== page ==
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Archive for Merlot

100 Days After the Flowering Comes the Tasting

We learn something new each time we visit one of Bordeaux’s winemakers.  The rule of thumb here is, 100 days after the vines flower comes the harvesting.  The harvest of the local Sauvignon Blanc grapes and the earliest red varietal, Merlot, is already underway.
 
Tuesday, we visited Chateau LaFargue, a modest, yet award-winning property in Pessac-Leognan appellation south of Bordeaux.  We went to pick up a case of 2004 red which we had purchased last year as futures.  Not content to just “grab and go”, we stood at the tasting bar as the acutely sophisticated (and knowledgeable) blonde sales manager offered us tastings of whatever we desired.  And even threw in a wooden case with “tampon” (the end piece with the chateau’s insignia and name stamped on it)
 
We wanted to taste the 2000 and 2003, reputed as excellent years.  We were more impressed with their Cuvee Prestige blends, which spend 18 months in new barrels aging, and are harvested from the older vines.  The 2000 was Steve’s favorite, and Claudia preferred the 2003.  That year was so hot and dry that everyone had to apply for an exemption to exceed the maximum 13% alcohol level.  We know.  We were here 6 months of that year (including having a pacemaker installed!).  Since the tap roots of these vines delve down 100 feet for water, in spite of drought they still produced excellent wine.
 
The wine books chronicle what each month’s weather was like for a given year, and relates how it affects the wine.  For 2006, for example, they might write:  “there was a heat wave July 12-25, with a cool, rainy August.  On Sunday, September 10, there was a long and violent rain, with thunder rolling like massive bowling balls down the lanes of the sky.  Some parcels received damage, but the harvest had already been brought in at other properties”.  After hearing the final earth-shatteringly loud thunder bomb, we were sure the entire wine harvest had been vaporized!  But the winemakers said it had not hit the ground.
 
The 2004 is said to be a moderately good year, but the 2005 is the year that everyone is getting excited about.  Lucky, because French wine sales had dropped precipitously for several years.  Now, exports are up 18.6% through May (IHT 8/8/06), based mainly on avid international demand for the 2005.
 
The supermarkets all run “Foire aux Vins” promotions and print color catalogs in September.  J-P and Rachel again invited us to the after-hours gourmet wine tasting event at Intermarche this year.  Hundreds of faithful customers were anxiously milling about the wooden wine crates from all over France.  There was the clink of bottles being loaded into carts and the buzz of conversation.  People lined up 10 deep around the food as if they hadn’t eaten a crumb in days.  I saw one thin older man shoveling fresh Arcachon oysters into his mouth as fast as he could.  Soon the trays of cheese cubes, fatty sausages, fine ham, and olives were gone.  The trays of foie gras on baguette lasted only seconds with this crowd.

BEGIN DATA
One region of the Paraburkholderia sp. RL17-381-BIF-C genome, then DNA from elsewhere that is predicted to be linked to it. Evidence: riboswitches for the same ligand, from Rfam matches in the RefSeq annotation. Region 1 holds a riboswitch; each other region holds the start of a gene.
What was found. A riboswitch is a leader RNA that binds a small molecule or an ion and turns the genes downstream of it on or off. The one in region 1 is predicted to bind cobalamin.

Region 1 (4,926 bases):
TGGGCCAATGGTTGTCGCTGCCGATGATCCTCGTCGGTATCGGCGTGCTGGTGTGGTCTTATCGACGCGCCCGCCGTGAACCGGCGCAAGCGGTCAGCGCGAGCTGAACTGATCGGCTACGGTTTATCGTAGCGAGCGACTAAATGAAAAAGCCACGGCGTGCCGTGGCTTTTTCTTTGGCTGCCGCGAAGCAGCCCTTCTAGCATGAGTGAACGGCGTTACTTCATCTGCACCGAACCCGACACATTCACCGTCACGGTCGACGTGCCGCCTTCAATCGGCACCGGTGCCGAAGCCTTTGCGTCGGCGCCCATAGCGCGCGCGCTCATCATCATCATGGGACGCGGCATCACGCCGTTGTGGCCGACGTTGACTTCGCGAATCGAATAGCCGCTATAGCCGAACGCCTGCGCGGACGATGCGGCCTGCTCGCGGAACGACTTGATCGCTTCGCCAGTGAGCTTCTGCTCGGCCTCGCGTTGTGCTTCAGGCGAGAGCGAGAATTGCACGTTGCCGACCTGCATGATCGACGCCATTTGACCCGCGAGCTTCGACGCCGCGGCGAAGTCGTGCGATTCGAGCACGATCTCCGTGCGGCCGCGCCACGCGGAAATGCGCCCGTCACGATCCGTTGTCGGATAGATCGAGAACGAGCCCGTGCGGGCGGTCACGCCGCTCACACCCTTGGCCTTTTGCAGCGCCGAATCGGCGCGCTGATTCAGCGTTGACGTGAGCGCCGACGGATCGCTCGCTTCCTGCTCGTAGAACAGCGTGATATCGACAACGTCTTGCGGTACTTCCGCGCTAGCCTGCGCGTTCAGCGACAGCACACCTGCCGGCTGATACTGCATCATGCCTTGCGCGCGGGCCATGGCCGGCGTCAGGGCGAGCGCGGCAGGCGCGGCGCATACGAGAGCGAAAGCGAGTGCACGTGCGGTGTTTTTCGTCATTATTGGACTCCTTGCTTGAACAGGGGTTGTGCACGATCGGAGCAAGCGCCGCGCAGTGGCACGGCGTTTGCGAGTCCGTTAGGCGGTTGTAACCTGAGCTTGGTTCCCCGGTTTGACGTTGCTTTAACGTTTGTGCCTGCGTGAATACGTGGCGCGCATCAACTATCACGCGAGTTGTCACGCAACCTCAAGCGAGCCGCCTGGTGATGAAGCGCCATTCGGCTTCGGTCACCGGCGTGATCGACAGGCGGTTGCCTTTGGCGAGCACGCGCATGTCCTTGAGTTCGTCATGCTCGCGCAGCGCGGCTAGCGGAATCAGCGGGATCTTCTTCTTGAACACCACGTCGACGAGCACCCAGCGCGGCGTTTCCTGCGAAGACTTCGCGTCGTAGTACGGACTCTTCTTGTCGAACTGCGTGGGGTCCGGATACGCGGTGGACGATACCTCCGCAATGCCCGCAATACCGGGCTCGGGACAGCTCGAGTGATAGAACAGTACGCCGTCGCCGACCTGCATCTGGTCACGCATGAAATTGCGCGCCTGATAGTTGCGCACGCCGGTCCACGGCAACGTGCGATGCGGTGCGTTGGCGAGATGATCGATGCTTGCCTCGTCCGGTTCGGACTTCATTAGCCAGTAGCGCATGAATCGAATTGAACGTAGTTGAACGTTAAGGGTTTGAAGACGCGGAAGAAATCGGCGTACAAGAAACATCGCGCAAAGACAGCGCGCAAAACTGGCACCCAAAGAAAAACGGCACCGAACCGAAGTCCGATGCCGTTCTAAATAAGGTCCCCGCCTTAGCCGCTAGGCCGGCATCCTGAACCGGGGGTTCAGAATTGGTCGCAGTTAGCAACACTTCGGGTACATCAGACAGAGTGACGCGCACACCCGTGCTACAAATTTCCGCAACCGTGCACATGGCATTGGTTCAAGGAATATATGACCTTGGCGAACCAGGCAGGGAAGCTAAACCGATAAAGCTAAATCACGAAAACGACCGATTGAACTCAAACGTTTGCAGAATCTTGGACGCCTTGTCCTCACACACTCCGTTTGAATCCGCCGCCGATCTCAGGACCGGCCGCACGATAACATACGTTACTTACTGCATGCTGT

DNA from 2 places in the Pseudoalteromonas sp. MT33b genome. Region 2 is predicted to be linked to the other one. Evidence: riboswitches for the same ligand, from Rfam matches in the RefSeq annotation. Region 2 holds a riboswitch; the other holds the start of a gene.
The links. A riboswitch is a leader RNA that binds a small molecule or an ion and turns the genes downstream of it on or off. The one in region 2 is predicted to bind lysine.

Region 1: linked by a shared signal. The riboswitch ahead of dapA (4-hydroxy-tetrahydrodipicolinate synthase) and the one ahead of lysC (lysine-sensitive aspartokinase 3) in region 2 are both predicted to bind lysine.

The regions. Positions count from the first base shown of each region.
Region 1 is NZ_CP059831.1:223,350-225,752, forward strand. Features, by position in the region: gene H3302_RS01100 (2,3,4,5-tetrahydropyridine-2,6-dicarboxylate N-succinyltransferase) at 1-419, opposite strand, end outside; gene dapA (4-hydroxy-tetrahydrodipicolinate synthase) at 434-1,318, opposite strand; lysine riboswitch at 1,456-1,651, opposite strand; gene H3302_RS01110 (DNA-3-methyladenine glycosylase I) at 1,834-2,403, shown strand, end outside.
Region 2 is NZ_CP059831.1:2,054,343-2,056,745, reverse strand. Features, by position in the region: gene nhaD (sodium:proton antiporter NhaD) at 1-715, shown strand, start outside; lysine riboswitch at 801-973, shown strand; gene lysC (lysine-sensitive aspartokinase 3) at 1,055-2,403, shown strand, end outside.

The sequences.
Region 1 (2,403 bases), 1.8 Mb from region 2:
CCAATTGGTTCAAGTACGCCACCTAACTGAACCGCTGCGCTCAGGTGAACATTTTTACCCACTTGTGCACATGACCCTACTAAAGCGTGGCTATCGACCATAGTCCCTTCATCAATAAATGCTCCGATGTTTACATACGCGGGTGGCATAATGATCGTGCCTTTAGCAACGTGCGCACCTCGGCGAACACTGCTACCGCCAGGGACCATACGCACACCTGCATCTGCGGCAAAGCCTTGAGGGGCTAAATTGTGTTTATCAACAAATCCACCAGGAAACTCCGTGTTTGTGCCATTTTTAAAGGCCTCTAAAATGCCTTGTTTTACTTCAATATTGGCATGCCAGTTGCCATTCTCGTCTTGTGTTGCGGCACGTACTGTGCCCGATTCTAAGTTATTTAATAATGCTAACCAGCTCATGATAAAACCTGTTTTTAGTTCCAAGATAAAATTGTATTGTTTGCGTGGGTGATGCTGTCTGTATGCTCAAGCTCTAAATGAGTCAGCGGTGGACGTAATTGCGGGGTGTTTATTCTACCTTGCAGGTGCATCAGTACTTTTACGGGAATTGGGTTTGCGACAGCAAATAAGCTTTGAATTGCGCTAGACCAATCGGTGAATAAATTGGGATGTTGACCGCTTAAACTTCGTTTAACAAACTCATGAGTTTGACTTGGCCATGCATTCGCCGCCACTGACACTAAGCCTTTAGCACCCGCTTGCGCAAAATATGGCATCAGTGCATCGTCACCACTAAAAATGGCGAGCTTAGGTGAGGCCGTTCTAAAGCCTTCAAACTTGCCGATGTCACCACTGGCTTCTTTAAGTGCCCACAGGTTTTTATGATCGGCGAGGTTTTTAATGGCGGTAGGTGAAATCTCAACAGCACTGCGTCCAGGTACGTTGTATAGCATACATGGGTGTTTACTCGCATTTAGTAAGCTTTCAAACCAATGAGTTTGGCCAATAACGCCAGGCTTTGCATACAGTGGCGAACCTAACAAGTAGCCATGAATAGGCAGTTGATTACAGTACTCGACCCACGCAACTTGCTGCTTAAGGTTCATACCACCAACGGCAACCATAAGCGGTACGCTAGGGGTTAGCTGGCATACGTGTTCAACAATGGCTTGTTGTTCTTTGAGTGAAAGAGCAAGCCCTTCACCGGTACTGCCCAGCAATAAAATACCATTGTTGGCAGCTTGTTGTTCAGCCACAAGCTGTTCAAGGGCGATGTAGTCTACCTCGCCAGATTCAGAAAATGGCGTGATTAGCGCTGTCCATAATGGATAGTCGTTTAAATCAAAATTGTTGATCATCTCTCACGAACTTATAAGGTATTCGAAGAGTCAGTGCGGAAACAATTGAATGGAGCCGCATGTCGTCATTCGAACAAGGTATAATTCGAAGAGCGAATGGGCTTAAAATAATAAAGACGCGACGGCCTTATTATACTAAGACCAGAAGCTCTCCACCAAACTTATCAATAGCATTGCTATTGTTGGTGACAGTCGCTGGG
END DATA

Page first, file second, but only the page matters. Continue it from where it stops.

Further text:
We re-connected with the well-muscled and fashionably-dressed Stefanne (fluent English speaker who visits Napa properties).  Pouring generous glasses of the sweet white 1999 Sauternes called Roumieu, he offered to take us to Brane-Cantenac and other properties later in October when our guests arrive.  We also talked with the sommelier pouring “foreign” wines, some Chilean, Portuguese and Argentinean.  There were no American wines on offer.  The French are super sensitive to their recent failures competing with the rest of the international players, so they don’t let in much non-French wine.  Only if the importer’s name is Rothschild or Lurton does it get in.
 
One might think that all French wines are expensive.  This is true in fine wine stores in America.  But here, where wine is food, prices are fine.  Gold-medal winning Grenache/syrah from the villages of the Cotes-du-Rhone costs 2 to 6 euros.  An Alsace Riesling or Gewurztraminer might run 3-6 euros.  The Loire Valley cabernet franc- based reds run 4-6.  The generic Bordeaux are 3-5, with the reds from the right bank running 6, and the southern Graves cost 8.  Only Burgundies and the prestigious Grand Crus run you big money.  Chateau d’Yquem, the top Sauternes, was 157 euros a bottle .  So here, even with the euro exchange rate being so high (1.27 dollars buys one euro), you can still drink high quality wines at affordable prices.
 
Of course, we are only consuming red wine for health purposes, not because of the convivial, fun atmosphere around here.